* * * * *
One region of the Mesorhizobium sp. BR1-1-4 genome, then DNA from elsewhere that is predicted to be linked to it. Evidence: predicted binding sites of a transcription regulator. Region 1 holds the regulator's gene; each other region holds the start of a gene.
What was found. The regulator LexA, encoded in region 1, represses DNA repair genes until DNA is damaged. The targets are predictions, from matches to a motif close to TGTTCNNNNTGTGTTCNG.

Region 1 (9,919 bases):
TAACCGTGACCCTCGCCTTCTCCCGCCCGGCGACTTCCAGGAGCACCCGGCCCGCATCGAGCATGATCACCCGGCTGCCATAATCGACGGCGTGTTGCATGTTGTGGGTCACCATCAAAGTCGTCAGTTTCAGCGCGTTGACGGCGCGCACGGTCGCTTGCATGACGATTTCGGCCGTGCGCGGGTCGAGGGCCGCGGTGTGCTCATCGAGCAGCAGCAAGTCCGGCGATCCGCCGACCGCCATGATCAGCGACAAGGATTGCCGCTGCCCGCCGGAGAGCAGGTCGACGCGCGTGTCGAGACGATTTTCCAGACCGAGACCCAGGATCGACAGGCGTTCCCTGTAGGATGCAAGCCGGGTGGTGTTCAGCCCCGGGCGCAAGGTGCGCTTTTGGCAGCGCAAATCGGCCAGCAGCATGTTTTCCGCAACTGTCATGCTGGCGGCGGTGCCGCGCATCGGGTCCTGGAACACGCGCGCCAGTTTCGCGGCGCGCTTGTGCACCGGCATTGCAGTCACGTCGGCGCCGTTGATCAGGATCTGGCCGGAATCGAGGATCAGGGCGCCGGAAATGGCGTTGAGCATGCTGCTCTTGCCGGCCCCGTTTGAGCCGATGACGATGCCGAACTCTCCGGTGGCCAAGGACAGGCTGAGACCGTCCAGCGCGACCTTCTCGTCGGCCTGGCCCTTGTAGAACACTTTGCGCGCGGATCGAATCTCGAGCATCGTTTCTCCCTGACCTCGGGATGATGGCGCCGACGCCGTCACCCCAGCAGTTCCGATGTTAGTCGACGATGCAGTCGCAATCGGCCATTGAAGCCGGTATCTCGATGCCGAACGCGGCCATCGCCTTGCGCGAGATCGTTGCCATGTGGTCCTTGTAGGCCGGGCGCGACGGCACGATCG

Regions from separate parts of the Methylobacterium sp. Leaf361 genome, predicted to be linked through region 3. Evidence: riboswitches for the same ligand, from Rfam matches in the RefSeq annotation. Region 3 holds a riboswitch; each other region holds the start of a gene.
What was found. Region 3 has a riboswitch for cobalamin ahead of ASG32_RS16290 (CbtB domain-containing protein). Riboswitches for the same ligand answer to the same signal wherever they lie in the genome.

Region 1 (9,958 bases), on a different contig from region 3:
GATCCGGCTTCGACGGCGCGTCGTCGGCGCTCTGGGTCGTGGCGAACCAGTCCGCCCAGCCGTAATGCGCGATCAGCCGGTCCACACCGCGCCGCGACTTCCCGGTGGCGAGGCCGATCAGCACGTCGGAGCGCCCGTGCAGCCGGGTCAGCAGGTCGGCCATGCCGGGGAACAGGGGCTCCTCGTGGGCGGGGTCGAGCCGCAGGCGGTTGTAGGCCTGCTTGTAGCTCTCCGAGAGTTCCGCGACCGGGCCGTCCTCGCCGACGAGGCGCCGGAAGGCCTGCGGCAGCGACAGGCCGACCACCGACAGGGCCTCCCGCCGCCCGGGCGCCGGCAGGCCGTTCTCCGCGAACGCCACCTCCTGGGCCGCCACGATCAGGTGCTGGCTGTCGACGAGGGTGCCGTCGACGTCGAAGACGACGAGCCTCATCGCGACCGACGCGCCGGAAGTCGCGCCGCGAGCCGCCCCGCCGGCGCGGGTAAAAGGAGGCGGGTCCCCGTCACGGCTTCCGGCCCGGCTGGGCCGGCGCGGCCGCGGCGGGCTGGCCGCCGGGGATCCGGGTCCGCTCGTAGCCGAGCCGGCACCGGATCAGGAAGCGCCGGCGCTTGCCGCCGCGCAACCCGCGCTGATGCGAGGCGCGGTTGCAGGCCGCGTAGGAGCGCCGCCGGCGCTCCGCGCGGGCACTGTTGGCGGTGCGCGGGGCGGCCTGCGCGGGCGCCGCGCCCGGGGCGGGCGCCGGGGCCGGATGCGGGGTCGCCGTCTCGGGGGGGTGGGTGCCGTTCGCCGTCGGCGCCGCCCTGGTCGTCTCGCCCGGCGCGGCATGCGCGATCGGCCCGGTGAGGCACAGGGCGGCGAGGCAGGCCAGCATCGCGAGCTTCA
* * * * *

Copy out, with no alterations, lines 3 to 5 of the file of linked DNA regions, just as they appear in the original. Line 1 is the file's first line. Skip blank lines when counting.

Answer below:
Region 1 (9,919 bases):
TAACCGTGACCCTCGCCTTCTCCCGCCCGGCGACTTCCAGGAGCACCCGGCCCGCATCGAGCATGATCACCCGGCTGCCATAATCGACGGCGTGTTGCATGTTGTGGGTCACCATCAAAGTCGTCAGTTTCAGCGCGTTGACGGCGCGCACGGTCGCTTGCATGACGATTTCGGCCGTGCGCGGGTCGAGGGCCGCGGTGTGCTCATCGAGCAGCAGCAAGTCCGGCGATCCGCCGACCGCCATGATCAGCGACAAGGATTGCCGCTGCCCGCCGGAGAGCAGGTCGACGCGCGTGTCGAGACGATTTTCCAGACCGAGACCCAGGATCGACAGGCGTTCCCTGTAGGATGCAAGCCGGGTGGTGTTCAGCCCCGGGCGCAAGGTGCGCTTTTGGCAGCGCAAATCGGCCAGCAGCATGTTTTCCGCAACTGTCATGCTGGCGGCGGTGCCGCGCATCGGGTCCTGGAACACGCGCGCCAGTTTCGCGGCGCGCTTGTGCACCGGCATTGCAGTCACGTCGGCGCCGTTGATCAGGATCTGGCCGGAATCGAGGATCAGGGCGCCGGAAATGGCGTTGAGCATGCTGCTCTTGCCGGCCCCGTTTGAGCCGATGACGATGCCGAACTCTCCGGTGGCCAAGGACAGGCTGAGACCGTCCAGCGCGACCTTCTCGTCGGCCTGGCCCTTGTAGAACACTTTGCGCGCGGATCGAATCTCGAGCATCGTTTCTCCCTGACCTCGGGATGATGGCGCCGACGCCGTCACCCCAGCAGTTCCGATGTTAGTCGACGATGCAGTCGCAATCGGCCATTGAAGCCGGTATCTCGATGCCGAACGCGGCCATCGCCTTGCGCGAGATCGTTGCCATGTGGTCCTTGTAGGCCGGGCGCGACGGCACGATCG

Regions from separate parts of the Methylobacterium sp. Leaf361 genome, predicted to be linked through region 3. Evidence: riboswitches for the same ligand, from Rfam matches in the RefSeq annotation. Region 3 holds a riboswitch; each other region holds the start of a gene.